Levinas and Buber
Dialogue and Difference
Publication Year: 2004
Published by: Duquesne University Press
Title Page, Copyright
List of Abbreviations
Martin Buber (1878–1965) and Emmanuel Levinas (1906–1995) knew each other as associates and friends. Indeed, Buber instructed Maurice Friedman, one of the editors of this volume, to include contributions by Levinas to both The Philosophy of Martin Buber volume of The Library of Living Philosophers and the Martin Buber section...
1. Samuel and Agag
I once met on a journey a man whom I already knew through an earlier meeting. He was an observant Jew who followed the religious tradition in all the details of his life-pattern. But what was for me essential (as had already become unmistakably clear to me at that first meeting) was that this relationship to tradition had its origin and...
2. On Buber
Yes, I knew him personally after the war. My interest in the intersubjective relation, my principal theme, is often united with the philosophy of Buber, who distinguished the I-Thou, the relation between persons, from the I-It, the relation of man with things. The relation to the other man is irreducible to the knowledge of an...
3. Buber and Levinas: Philosophical Reflections on an Opposition
Between Martin Buber and Emmanuel Levinas there reigns — despite the high esteem in which Buber held Levinas and the honor that Levinas accorded Buber — an opposition. And one has to encounter all the fundamental causes of this contrast with philosophical wonder. A superficial observation already leads us to posit numerous...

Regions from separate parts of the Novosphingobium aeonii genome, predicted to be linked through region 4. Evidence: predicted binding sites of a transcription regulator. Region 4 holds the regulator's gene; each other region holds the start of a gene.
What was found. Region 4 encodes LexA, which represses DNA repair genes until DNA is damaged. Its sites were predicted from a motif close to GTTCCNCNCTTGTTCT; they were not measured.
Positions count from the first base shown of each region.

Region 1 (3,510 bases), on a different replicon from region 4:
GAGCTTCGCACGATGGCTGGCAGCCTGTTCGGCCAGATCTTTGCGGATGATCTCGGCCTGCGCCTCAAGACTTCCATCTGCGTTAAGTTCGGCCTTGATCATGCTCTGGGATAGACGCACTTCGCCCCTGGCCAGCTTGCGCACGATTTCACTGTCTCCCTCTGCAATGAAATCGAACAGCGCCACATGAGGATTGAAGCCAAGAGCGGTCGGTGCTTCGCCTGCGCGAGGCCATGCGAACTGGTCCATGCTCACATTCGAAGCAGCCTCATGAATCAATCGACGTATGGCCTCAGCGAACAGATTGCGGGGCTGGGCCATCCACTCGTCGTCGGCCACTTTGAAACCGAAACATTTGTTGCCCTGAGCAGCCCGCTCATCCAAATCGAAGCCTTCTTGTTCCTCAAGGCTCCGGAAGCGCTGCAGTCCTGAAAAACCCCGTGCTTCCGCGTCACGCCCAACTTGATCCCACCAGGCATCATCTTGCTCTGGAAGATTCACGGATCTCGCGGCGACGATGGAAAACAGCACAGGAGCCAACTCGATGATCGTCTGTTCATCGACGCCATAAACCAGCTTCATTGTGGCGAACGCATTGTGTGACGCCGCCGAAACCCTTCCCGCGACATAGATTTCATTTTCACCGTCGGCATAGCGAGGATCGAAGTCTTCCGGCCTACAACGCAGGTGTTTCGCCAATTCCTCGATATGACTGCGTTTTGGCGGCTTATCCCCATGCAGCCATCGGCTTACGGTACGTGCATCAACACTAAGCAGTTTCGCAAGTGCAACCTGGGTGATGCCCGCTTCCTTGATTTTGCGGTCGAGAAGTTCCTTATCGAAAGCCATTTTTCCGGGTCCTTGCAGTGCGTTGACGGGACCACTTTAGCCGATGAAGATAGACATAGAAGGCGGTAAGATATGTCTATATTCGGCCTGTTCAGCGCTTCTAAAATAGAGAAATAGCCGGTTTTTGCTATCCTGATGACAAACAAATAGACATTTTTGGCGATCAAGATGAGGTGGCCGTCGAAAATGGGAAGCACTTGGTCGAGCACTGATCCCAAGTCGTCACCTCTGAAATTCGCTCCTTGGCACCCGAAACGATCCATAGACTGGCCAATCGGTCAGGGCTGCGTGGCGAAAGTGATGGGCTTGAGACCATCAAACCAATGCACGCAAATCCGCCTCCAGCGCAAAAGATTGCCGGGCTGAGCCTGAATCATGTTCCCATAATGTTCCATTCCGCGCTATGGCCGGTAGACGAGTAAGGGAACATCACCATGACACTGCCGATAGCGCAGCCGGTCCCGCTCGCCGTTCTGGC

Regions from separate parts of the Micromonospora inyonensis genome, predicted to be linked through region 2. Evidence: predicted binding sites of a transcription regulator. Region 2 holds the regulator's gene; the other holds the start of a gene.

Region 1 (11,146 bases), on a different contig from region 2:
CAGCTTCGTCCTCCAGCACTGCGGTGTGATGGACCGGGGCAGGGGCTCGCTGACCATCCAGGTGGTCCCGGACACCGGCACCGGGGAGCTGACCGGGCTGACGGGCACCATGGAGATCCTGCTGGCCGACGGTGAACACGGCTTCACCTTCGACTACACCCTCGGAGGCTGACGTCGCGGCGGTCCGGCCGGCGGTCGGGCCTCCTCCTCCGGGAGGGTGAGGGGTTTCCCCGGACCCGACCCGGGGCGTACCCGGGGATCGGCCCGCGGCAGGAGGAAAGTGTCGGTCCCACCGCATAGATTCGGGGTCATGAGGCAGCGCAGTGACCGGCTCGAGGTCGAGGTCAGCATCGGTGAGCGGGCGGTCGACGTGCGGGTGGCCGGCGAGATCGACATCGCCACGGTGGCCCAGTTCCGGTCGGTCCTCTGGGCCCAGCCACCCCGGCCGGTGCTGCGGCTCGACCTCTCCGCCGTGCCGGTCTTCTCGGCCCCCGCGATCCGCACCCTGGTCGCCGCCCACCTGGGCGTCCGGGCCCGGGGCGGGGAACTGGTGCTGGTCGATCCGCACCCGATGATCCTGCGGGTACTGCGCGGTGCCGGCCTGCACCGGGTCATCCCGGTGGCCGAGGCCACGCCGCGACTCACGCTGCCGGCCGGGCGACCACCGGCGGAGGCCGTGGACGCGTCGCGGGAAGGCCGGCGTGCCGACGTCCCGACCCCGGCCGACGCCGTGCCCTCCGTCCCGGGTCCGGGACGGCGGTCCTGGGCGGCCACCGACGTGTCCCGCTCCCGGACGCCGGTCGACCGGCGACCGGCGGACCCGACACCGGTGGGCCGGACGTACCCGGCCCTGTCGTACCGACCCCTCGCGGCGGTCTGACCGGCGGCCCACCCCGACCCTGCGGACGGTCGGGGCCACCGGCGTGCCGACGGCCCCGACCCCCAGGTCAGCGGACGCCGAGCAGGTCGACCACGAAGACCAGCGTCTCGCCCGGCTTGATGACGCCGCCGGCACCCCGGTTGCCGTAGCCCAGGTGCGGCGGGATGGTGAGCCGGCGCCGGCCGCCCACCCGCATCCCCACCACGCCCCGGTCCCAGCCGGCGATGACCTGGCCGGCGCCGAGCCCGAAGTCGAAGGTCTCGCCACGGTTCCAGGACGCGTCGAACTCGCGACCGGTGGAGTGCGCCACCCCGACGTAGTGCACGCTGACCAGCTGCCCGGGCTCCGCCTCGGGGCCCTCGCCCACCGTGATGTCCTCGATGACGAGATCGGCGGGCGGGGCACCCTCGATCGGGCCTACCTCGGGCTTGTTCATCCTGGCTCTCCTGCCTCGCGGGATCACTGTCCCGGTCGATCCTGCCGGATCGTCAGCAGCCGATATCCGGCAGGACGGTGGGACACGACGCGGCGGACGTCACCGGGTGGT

4. Affection and the Transcendental Dialogical Personalism of Buber and Levinas
What can we say, now more than a century since his birth, is Martin Buber’s most important philosophical contribution? Should we take him seriously at all? Is it all poetry and mysticism, evocation with no follow-through? Despite the widespread use “I-Thou” jargon in psychology, philosophy, theology and elsewhere, Buber cannot be held...
5. “Failure of Communication” as a Surplus: Dialogue and Lack of Dialogue between Buber and Levinas
The proximity between Martin Buber and Emmanuel Levinas which is so striking to the external observer was not always so apparent to Buber and Levinas themselves. Levinas was initially preoccupied with differentiating or separating his own position from that of Buber. But having established the points of difference, he found himself then able...
6. Ethics and the Place of the Other
“Nothing could limit the homage due him” — such was Emmanuel Levinas’s estimation of Martin Buber (OS, 41). The numerous essays Levinas dedicated to the examination of Buber’s thought reveal the high esteem in which he held Buber.1 Yet these essays also demonstrate the profound disagreement between the two thinkers on a...
7. Martin Buber and Emmanuel Levinas: An Ethical Query
Juxtaposing Martin Buber and Emmanuel Levinas is irresistible. Both are solidly rooted in Judaism. Both are philosophers who have broken with the central thrust of philosophy from Plato to Heidegger in favor of a radical relation to otherness, alterity. Both are centrally concerned with ethics. Both link the relationship with God with the relationship...
8. Buber’s and Levinas’s Attitudes toward Judaism